From a Baha’i Perspective
As a Baha’i, I know that my purpose in life is to move closer towards God, not the limelight. In the daily obligatory prayer it says, “I bear witness oh my God, that Thou hast created me to know Thee and to worship Thee.” It doesn’t say –‘Thou hast created me to know Thee and for other people to worship ME.”
We live in a time when we worship people, not God. Along with musicians, we worship shoes and actors, fashion and cars, material things, illusion. The All-Bountiful God is ignored, shut out, denied and His eternal existence is rationally, even scientifically argued against. Perhaps it’s a lack of connection to God that creates in people the desire to seek a form of worship – flipping it over to having others worship them? The cult of the individual in full view of us all, analogue , digital or on I-Player.
Our station – if not to be deities – is a high one though. In the Bible we are told that ‘Man is made in the image of God’, which I understand to mean that we possess the potential to reflect through our characters and actions all the spiritual qualities of God, such as trustworthiness, generosity, forgiveness and love, to name but a few.
“ Lofty is the station of man, were he to hold fast to righteousness and truth and to remain firm and steadfast in the cause. In the eyes of the All-Merciful a true man appeareth even as a firmament (heaven); it’s sun and moon are his sight and hearing, and his shining and resplendent character its stars. His is the loftiest station and his influence educateth the world of being.”
I discussed this theme and the above passage with my Dad, and he said the following, which I would like to share with you because it encapsulates this theme very nicely;
(Picture of ‘Abdul-Baha, son of Baha’u’llah)
‘Seeking loftiness is inherent in our human nature. In a materialistic society it demonstrates itself in seeking loftiness in material ways – such as fame, fortune, acquisition and status which evidently is the road to self delusion as it leads to nothing but frustration, loss, unhappiness and in some case, mental ill health. The nature of man to acquire loftiness should be related to a safer approach to God, for example, Abdul-Baha says, “Human happiness is founded on spiritual behaviour.” The happiness gained from material things can only be at best temporary and inevitably illusionary.’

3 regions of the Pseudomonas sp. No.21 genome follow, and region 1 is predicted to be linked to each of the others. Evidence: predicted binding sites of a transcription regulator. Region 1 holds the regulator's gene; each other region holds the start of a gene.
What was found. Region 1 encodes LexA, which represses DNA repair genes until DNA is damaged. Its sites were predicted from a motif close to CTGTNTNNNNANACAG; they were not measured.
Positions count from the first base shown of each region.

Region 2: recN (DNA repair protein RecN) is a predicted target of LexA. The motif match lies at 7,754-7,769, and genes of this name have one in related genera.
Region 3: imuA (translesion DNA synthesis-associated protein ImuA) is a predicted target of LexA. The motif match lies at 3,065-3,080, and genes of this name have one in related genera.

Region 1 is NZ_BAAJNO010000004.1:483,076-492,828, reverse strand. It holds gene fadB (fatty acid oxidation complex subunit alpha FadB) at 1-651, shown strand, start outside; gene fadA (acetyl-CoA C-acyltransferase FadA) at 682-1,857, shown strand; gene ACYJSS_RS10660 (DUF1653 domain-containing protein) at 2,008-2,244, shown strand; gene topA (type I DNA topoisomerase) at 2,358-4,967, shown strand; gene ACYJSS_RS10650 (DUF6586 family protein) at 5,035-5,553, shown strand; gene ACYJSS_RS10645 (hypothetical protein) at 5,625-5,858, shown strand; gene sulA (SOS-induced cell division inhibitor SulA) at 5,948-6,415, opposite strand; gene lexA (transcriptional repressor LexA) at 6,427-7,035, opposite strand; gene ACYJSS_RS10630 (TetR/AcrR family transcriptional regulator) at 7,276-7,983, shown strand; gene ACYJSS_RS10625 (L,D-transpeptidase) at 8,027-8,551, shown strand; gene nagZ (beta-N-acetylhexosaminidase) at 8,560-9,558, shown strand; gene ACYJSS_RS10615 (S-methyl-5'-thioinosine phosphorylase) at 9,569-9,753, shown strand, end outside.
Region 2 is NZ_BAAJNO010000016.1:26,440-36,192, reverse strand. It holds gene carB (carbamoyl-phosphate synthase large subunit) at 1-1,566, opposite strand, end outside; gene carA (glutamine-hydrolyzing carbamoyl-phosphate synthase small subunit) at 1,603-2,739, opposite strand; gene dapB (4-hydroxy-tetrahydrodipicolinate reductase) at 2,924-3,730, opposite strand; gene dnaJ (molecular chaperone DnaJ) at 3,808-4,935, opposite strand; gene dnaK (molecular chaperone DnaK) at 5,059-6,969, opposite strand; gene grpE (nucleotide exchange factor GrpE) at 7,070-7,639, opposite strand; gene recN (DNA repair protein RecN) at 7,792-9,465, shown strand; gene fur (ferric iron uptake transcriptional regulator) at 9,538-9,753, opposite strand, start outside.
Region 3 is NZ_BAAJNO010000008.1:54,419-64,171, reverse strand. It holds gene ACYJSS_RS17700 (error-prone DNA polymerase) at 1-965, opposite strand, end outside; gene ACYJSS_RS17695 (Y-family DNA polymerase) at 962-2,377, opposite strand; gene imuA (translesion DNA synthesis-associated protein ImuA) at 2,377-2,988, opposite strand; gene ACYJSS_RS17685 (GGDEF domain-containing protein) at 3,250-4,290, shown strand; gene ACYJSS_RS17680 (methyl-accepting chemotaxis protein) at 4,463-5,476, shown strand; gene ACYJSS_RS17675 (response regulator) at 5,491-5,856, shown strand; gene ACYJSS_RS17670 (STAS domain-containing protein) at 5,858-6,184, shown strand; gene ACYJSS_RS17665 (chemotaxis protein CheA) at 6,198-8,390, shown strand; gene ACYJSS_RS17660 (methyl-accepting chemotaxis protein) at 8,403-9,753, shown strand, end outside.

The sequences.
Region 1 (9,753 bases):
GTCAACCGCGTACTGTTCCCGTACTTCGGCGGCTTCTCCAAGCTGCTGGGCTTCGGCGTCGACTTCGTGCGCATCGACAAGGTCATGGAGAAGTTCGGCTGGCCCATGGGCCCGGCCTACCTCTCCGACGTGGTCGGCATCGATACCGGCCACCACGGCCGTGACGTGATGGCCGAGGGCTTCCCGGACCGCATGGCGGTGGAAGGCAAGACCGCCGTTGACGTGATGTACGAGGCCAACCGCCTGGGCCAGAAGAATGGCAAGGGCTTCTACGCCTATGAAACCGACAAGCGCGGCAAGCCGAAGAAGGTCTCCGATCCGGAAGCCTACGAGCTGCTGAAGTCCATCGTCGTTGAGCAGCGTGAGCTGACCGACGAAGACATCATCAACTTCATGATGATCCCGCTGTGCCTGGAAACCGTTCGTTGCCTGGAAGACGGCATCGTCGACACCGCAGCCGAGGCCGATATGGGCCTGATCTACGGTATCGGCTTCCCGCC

Ultimately I feel that the fame sought on the ‘X Factor’ is a demonstration of the way the mass of people in the UK think; that you can only call yourself a singer if you are written into a million pound contract with a record label and that happiness and success is achieved and measured through material means. Winning a TV contest is believed to be the final chance to be, well ‘saved’ actually and is worth fighting for and even dying for on stage and on screen so that my ‘real life’, the ‘life I always dreamed of’ can begin.
Wouldn’t it be great if we could start enjoying singing for the love of music, the beauty of our voices (however cultured or rough, pure or naive) and the sense of oneness we feel when singing together as a group. Not giving up our voices on the sacrificial alter for a few weeks, or a moment of fame.
(Friends singing and playing djembe drums in Cardiff)
Singing without the glamour, illusion and delusion. Our lives made happier through the way we show more kindness, more love, more honesty and generosity, using our singing talents to serve mankind.
Everyone’s got the X Factor buried away deep inside them (maybe we all know this deep down and that’s why thousands of people audition for the TV programme year after year, however practiced or unpracticed their skill) for as Ali, the Son-in-Law of Muhammed said,
“Dost thou reckon thyself a puny form, when within thee the universe is folded?”